The “Leadership & Management Programme” is an international qualification for middle management in stationary retail in the premium segment, which addresses classical and future competencies. It is a pioneer of new learning and working, which follows the principle 70:20:10 and shapes the development of a new learning culture by means of forward-looking learning formats.

Based on a competence analysis, an individual learning path (Learner Journey) is mapped for each participant, which essentially extends over approximately 24 months. Individual learning nuggets developed by the customer for this target group are available for the development of each competence. These can be worked on independently “on demand” and the acquisition of competence is proven promptly (mini test). Learning content is processed using innovative formats. These include community learning, virtual coaching, workspace learning (e-learning, practical projects), virtual classroom training and presence workshops. The Learning Journey starts with a future conference and a development centre, is mapped via a credit point system and ends with a graduation event. Each participant then remains a member of the leadership community, which functions as a supporting pillar of the Learning Organization.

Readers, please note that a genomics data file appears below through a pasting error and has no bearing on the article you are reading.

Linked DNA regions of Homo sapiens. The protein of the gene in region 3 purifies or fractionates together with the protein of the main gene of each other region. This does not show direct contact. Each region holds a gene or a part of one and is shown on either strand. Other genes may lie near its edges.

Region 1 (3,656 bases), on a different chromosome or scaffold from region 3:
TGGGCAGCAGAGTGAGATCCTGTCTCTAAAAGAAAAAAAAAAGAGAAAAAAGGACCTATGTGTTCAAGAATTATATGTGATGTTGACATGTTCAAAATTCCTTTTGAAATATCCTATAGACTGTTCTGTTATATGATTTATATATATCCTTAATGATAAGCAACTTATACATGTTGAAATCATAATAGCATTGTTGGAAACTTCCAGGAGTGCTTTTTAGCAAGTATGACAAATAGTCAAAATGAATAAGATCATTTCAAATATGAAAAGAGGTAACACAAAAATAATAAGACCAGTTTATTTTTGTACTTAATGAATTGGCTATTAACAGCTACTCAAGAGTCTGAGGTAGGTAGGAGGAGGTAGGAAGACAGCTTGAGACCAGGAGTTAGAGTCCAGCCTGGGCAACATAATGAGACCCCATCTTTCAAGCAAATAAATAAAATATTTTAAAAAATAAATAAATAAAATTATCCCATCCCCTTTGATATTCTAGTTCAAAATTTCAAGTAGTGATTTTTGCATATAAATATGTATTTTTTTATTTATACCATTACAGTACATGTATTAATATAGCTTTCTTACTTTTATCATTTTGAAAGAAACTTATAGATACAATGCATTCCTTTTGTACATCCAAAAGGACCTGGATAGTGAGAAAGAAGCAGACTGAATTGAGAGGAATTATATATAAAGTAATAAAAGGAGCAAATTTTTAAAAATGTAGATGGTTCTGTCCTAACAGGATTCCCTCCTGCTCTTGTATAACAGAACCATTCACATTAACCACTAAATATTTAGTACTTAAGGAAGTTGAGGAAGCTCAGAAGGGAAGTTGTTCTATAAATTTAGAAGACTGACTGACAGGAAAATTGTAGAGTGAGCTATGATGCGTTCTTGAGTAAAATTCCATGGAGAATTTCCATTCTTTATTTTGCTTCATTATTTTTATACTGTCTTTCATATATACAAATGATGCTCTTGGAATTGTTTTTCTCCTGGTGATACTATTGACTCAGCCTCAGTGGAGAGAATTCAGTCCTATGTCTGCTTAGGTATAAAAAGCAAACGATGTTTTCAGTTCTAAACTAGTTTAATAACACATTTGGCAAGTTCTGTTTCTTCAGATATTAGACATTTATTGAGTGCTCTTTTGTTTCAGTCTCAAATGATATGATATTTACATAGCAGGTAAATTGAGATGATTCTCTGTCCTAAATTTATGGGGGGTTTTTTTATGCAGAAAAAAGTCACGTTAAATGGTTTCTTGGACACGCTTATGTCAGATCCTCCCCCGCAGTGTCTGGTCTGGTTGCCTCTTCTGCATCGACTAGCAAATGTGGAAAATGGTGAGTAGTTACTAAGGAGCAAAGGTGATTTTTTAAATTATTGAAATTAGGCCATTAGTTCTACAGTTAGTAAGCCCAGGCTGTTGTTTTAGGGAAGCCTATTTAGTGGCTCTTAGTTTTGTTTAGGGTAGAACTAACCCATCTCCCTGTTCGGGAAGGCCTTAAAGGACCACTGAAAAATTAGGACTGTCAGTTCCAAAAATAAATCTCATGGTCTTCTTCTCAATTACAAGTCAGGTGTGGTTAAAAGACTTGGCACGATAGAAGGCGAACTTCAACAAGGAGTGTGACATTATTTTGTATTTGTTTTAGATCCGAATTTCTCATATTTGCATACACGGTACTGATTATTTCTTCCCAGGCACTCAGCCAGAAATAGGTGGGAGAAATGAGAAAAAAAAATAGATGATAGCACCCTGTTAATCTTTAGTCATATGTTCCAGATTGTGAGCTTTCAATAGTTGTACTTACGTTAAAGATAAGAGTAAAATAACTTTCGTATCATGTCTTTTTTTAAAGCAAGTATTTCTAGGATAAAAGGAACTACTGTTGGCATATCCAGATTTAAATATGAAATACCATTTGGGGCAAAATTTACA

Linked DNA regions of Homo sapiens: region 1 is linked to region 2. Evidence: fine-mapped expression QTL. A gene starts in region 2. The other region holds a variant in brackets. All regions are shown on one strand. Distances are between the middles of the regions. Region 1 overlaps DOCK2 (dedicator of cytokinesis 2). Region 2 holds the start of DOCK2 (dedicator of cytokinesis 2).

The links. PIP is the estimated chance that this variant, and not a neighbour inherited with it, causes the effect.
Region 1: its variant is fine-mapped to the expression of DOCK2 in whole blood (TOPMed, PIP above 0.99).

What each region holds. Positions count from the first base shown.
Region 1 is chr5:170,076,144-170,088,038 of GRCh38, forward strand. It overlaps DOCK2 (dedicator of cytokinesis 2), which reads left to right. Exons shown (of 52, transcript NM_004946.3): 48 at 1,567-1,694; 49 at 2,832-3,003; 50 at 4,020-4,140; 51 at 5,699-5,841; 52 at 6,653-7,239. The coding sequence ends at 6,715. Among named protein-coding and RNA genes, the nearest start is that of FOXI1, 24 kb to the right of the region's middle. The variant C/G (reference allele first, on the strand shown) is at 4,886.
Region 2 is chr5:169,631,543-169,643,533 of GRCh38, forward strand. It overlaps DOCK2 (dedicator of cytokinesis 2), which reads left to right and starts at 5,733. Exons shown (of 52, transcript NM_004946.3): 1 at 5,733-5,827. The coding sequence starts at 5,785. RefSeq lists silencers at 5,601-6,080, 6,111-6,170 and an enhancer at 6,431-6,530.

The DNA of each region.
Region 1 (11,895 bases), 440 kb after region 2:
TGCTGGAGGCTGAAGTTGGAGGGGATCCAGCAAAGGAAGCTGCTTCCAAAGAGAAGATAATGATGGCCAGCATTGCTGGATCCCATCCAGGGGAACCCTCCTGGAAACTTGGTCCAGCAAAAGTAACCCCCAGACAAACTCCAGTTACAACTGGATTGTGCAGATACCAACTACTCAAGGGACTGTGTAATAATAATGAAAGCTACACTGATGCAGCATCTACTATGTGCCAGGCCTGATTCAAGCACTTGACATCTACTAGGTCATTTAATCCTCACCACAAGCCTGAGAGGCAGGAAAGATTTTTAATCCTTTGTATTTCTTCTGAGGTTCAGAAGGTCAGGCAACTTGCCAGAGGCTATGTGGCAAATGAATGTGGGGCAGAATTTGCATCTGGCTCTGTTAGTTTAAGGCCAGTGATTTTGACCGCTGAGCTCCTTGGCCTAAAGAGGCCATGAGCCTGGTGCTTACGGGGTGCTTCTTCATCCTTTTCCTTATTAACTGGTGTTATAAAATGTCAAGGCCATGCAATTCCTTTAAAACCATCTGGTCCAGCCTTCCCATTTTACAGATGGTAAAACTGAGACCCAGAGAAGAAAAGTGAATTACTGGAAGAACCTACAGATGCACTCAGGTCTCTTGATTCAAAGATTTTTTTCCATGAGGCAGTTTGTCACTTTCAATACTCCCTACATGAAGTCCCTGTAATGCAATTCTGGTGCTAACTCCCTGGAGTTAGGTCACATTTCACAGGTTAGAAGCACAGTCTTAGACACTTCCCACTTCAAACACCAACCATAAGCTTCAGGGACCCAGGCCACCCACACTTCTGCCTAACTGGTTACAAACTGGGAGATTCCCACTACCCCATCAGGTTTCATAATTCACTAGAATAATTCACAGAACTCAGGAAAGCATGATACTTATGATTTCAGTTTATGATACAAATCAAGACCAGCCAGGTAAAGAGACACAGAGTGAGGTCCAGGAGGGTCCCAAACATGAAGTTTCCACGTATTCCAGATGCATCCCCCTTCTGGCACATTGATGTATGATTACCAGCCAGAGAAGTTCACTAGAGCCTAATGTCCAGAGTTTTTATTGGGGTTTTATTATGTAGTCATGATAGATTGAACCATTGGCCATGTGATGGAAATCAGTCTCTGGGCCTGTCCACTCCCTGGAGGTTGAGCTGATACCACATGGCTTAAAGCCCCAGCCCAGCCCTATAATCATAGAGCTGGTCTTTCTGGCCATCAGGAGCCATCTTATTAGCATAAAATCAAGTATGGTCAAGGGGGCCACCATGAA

Multipliers Fitness

Multipliers are people who pass on knowledge to others in the company. With their help all participants of a company can be reached when it comes to “Future Fitness”. But first the multipliers must achieve “Future Readiness”.

And this is how it works, for example:

The Community Learning Platform provides participants with initial information about the program. They then take part in a three-day on-site workshop, a discovery centre to determine their individual qualification needs, receive individual feedback and complete their first learning nuggets. The learners then embark on their individual learning path, which consists of self-directed learning units flanked by virtual classroom training and, on demand, on-site workshops. At the same time, each multiplier develops its own case with a qualification unit containing innovative media and formats and iterated with the peer group. The final part is a two-day future workshop with a deep dive into innovative qualification formats and a training centre in which the individual cases are “tested”.

What Learning Journeys can do

Learning Journeys can help to transform a company into a Learning Organization. They inspire collaboration and exchange as well as cross-departmental and interdisciplinary networking. They are clearly more than highly effective learning, development and qualification measures. The implementation of Learning Journeys lays the foundation for a new learning culture within the organization. They act as a grassroots movement of knowledge sharing through collaboration and user-generated content.